Capital Float is one of the platform, which provides short-term loans to SMEs to meet their working capital requirements. Some of the loans are also collateral free which makes life much easier for small businesses because they don’t need to mortgage their assets.
- Invoice Discounting
Invoice discounting is the method of using company’s unpaid invoices to raise working capital from a lender. In most of the businesses, payment terms are between 30-90 days after invoicing, which becomes a challenge for small businesses, which have started recently.
Traditionally financial institutions have been discounting invoices for small & medium businesses. Invoice discounting involves transfer of rights on an asset (invoice) from the seller to the lender at an agreed value.
Fintech organizations have started invoice discounting using online platform. KredX and Lending Kart are few of the Fintech, which are offering invoice discounting in India.
- Intelligent Lending
Fintech ecosystem is loaded with disruptive technologies – big data, artificial intelligence and blockchain. Some of the Fintech organizations are using innovative ways for lending. SALT is an organization, which allows people to leverage cryptocurrency for taking loans. Borrowers can use Bitcoin, Litecoin or Dogecoin and can take loans. SALT uses smart contract using blockchain to ensure the crypto is safely transferred.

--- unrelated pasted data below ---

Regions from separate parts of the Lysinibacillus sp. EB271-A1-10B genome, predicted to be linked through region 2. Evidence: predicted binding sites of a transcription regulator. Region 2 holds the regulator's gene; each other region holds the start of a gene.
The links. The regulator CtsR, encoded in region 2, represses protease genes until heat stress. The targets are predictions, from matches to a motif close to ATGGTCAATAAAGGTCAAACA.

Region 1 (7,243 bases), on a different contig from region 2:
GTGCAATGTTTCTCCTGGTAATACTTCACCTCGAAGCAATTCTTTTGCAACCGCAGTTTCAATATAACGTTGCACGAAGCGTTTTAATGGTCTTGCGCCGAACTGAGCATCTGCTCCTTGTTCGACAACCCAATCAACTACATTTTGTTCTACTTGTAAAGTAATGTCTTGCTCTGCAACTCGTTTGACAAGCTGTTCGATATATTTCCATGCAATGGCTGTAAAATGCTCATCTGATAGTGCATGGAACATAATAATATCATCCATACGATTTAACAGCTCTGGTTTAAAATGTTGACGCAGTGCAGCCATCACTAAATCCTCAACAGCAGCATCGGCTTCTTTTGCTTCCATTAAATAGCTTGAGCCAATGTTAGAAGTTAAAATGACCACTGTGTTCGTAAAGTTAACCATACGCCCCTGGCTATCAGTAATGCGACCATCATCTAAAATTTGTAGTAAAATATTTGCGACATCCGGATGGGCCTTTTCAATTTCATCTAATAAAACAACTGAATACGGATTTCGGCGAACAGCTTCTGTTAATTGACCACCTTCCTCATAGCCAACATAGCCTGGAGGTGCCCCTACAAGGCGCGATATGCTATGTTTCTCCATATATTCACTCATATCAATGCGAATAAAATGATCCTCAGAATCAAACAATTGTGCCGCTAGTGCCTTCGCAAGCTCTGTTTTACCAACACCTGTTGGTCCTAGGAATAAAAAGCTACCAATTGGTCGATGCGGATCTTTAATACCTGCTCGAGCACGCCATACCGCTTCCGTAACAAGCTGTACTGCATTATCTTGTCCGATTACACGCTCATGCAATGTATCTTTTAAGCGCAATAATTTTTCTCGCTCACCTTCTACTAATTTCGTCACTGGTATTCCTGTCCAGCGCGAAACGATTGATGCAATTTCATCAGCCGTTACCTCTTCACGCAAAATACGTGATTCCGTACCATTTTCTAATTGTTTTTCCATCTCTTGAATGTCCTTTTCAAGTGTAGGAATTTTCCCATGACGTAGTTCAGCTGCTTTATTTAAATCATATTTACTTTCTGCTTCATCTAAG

Another organization, TALA is using big data to serve under-banked population. TALA’s consumer lending app usages cell phone data – like social connections, texts, calls and bill payments to determine creditworthiness.
TALA has teams located in Kenya, the Philippines, Tanzania, Mexico and India, and to date, the company has secured more than $500 million in loans for its borrowers.
Compliance & Risk Management
Traditional financial institutions are in the business since a long time, and are well versed with regulatory requirements and associated risks. Fintech has a bright future but should start focusing more on regulatory requirement because they are not just a technology company but they are also moving towards becoming financial intuitions.
In India, Central bank (Reserve bank of India), Ministry of Electronics and Information Technology, Ministry of Corporate Affairs and Securities Exchange Board of India are the bodies, which governs financial institutions and Fintech. So far all these regulators have been very supporting and have encouraged Fintech.
Fintech organizations provide best of the breed services to their customers with the help of best in class technologies and on the other hand, traditional financial institutes have long lasting relationship and trust of their customers.
Number of Fintech start-ups are growing rapidly across the global. As per Statista (https://www.statista.com/), the number of Fintech start-ups have grown from 12,131 to 20,925 during 2018 to 2020 worldwide. India has seen a tremendous growth in Fintech in the recently years, as per Invest India (https://www.investindia.gov.in/), the overall transaction value in the Indian Fintech market is estimated to jump from approximately $65 billion in 2019 to $140 billion in 2023. The numbers and trends are encouraging and interesting but we need to see how this translates in to real value moving forward.